Over the Easter weekend, Cardinal Timothy Dolan spoke of the need to be more supportive of LGBT Catholics, and Cardinal Wuerl, saying that gay Catholics who married could be treated in the same way as divorced people, claimed that this would be “no great problem”.
They should have a few words with their colleague in the New York diocese of Rockville Centre, where for one gay Catholic who was deeply involved in contributing actively to his local parish, getting married turned out to be a very great problem indeed.
Gay man removed from Catholic parish involvement after getting married
The media has made much ado about Cardinal Timothy Dolan’s appearance on This Week with George Stephanopoulos, wherein he claimed that the Roman Catholic Church needs to be better at welcoming gay and lesbian people. Cardinal Dolan also stated that the Catholic Church isn’t “anti-anybody” and should be a church for all.
But his words do not ring true for real life Catholics. In fact, as Cardinal Dolan was expressing his desire to have the church be open to all, one gay Catholic man was being stripped of his roles and responsibilities within his Long Island parish.
Nicholas Coppola is a parishioner at St. Antony’s Roman Catholic Church in Oceanside, New York. His involvement at the church included serving as a religious education instructor, lector, altar server, visitation minister for homebound members, as well as member of the Consolation Ministry and St. Vincent de Paul.
He has been completely out to his parish for years, and has had the support of his priest and fellow parishioners. Mr. Coppola and his husband, David were married on October 27, 2012. A number of parishioners attended their wedding.
- more at San Diego Gay and Lesbian News.
The problems began when an anonymous letter to the bishop, alerting him to the fact of Coppola’s heavy involvement in parish ministry and of his wedding, resulted in a direct instruction to the parish priest, to remove Coppola from all his activities.
There is much in this story that is so obviously wrong, it’s hardly necessary to spell it out – from the scandal that a single anonymous complaint can cause so much harm to the good work being done in parish ministry; that the insistence on rigid adherence to doctrinal rules rather than the principles of love and service are completely contrary to the Gospel imperatives; and that singling out LGBT Catholics for this kind of doctrinal policing, but not others living in conflict with church teaching (think not only married couples using contraception, but also employers who do not respect workers’ rights) is clearly discriminatory.
More distressing is that this incident is very far from unique. It bears strong resemblances, for instance, to the case a few years ago of the Canadian altar server who was dismissed after a small group of parishioners complained that he had entered a civil union with his partner – even though the man insisted that the relationship was celibate, and so not contrary to Church teaching. Other examples include numerous cases of teachers, musicians and others who have been dismissed from their posts in church employment. SDLN lists some of these:
Nicholas Coppola is not the first Catholic to be persecuted by Roman Catholic hierarchy. Several employees of Roman Catholic parishes, schools, and related institutions have been fired for their support for marriage equality, no matter how public or private those beliefs have been. Dominic Sheahan-Stahl was uninvited to speak at the graduation of his alma mater in Michigan. Lennon Cihak was denied confirmation after urging people to vote against the anti-marriage amendment in Minnesota. Most famously in Maryland, Barbara Johnson was denied communion at her own mother’s funeral because she was gay.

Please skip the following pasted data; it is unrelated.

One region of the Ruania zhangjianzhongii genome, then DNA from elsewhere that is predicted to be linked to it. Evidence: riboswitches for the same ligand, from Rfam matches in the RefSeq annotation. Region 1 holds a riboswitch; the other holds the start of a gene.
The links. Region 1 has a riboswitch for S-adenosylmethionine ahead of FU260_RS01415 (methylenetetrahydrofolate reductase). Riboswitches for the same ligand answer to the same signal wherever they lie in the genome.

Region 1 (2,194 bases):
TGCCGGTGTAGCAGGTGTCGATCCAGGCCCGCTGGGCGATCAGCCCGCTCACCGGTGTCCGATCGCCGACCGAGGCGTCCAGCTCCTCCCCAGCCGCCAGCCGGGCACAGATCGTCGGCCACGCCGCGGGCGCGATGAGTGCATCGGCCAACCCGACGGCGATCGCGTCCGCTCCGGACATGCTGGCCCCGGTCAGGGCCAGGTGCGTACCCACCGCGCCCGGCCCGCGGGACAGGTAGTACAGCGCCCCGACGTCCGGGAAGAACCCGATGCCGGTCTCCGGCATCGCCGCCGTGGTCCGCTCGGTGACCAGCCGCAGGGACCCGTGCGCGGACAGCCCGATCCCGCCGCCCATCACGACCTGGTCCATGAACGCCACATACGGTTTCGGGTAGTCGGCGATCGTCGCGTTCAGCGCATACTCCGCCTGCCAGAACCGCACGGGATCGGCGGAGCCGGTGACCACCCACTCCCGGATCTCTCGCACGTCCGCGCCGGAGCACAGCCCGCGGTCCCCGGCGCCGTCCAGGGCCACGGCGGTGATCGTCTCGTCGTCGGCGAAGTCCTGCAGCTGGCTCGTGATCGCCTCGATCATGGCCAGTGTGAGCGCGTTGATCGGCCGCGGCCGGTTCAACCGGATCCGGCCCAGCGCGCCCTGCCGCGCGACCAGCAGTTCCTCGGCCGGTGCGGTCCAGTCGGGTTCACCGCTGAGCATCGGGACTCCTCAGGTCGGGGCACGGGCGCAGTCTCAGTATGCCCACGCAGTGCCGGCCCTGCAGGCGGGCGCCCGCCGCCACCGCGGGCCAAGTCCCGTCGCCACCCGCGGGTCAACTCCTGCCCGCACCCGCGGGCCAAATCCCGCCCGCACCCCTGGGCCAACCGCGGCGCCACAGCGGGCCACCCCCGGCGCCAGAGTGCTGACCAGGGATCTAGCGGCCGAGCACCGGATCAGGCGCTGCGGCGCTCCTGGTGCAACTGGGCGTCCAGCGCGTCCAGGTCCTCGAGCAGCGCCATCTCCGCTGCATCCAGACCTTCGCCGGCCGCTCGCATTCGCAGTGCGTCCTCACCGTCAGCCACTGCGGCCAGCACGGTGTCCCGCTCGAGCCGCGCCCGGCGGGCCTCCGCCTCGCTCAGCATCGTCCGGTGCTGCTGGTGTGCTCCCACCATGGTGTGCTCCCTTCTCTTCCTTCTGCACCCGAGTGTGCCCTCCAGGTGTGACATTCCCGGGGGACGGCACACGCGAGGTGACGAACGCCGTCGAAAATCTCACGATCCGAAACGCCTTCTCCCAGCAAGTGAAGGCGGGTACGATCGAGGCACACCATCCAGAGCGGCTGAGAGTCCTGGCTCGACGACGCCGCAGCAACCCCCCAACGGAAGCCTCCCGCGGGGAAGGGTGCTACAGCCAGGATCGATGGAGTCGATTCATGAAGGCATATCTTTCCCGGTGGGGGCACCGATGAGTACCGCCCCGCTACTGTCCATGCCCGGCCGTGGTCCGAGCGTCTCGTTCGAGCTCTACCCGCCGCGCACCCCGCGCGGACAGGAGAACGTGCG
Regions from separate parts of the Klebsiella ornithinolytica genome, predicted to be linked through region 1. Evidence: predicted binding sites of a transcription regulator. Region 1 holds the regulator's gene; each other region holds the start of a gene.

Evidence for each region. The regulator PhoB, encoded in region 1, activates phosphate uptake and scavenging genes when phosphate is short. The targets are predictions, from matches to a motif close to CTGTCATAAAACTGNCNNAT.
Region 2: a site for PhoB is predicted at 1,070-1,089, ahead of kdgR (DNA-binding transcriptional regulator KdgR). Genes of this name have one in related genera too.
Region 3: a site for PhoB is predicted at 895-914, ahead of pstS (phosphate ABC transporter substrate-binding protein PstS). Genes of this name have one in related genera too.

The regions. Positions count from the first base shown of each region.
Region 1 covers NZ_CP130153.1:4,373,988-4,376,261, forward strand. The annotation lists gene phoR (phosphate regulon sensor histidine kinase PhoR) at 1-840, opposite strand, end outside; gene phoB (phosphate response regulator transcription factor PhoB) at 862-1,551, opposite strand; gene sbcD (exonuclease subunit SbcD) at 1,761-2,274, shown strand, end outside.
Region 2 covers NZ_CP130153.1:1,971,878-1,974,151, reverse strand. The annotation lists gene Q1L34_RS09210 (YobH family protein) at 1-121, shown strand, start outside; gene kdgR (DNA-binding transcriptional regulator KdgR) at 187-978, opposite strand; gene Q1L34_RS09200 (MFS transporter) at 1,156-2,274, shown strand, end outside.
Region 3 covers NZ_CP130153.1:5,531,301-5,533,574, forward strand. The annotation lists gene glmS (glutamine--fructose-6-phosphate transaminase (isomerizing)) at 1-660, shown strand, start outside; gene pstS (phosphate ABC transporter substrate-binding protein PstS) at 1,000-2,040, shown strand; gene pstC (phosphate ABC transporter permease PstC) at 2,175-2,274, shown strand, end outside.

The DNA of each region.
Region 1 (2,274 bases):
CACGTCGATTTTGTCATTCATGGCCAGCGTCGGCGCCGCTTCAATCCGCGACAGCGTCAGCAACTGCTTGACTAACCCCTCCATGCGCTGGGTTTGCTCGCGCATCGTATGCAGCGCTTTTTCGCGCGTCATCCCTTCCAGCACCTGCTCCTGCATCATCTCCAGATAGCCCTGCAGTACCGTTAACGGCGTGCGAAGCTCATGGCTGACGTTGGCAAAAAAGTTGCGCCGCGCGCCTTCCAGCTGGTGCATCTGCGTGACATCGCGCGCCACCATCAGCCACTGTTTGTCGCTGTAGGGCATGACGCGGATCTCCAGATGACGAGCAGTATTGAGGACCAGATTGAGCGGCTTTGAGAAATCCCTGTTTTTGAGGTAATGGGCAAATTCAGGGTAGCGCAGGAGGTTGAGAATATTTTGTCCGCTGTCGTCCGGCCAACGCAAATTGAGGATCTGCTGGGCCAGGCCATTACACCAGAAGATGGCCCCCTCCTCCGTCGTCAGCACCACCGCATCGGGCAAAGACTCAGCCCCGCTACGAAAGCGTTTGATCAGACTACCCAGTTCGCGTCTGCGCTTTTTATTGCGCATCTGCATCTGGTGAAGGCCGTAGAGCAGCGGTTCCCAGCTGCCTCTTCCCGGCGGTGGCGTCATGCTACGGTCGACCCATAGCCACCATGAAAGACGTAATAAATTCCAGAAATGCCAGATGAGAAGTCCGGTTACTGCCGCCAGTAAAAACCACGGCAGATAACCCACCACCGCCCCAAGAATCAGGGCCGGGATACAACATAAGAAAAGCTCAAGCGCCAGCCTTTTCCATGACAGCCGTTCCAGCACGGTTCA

“We continue to hear assertions from the hierarchy that the Roman Catholic Church is loving and embracing to all, but the experience of Nicholas Coppola and so many others run counter to those claims,” stated GLAAD’s Director of News and Faith Initiatives, Ross Murray. “Until the hierarchy stops persecuting those within its ranks who support full equality for LGBT people, its message of love and inclusion means nothing.”
Pope Francis is setting a clear example from the top of the church that pastoral sensitivity and service to all those in need, are of vastly greater importance that doctrinal purity. The recent statements by Cardinals Dolan and Wuerl suggest that they are ready to follow his lead.
It’s time for Bishop William Murphy too, to get that memo. His diocese, Rockville Centre, is technically a suffragen diocese of Cardinal Dolan’s own Archdiocese of New York, which makes Dolan Bishop Murphy’s immediate superior. One letter produced an immediate response from the bishop. Perhaps a deluge of letters in objection to Cardinal Dolan, challenging him to demonstrate his fine Easter words with action to match, could result in an appropriate letter from him, to Bishop Murphy – demanding that Mr Costello be reinstated in his valuable ministry and service in the parish of St. Antony’s , Oceanside,
- Longtime Gay Parishioner Booted From Church Posts (Religion News Service)
- A Reader Writes: There Is an Opportunity Worth Grasping with Cardinal Dolan’s Easter Statement (bilgrimage.blogspot.com)
- DignityUSA Asks to Meet With Cardinal Dolan (queeringthechurch.com)
- Responses to Cardinal Dolan on What Gay Folks Are Entitled to: Truth Wins Out and Dan Savage (bilgrimage.blogspot.com)
- Cardinal Wuerl: Married Gay Catholics “Not a Great Problem” (queeringthechurch.com)
- The Hypocrisy of Cardinal Dolan on LGBT People (lezgetreal.com)
- “Catholic Parents Cope Differently When LGBT Children Are Excluded” (news.queerchurch.com)
- Cardinal Timothy Dolan: “Catholic Church needs better outreach to gays” (queeringthechurch.com)
- Cardinal Dolan: Catholic Church could do better on gay outreach (religionnews.com)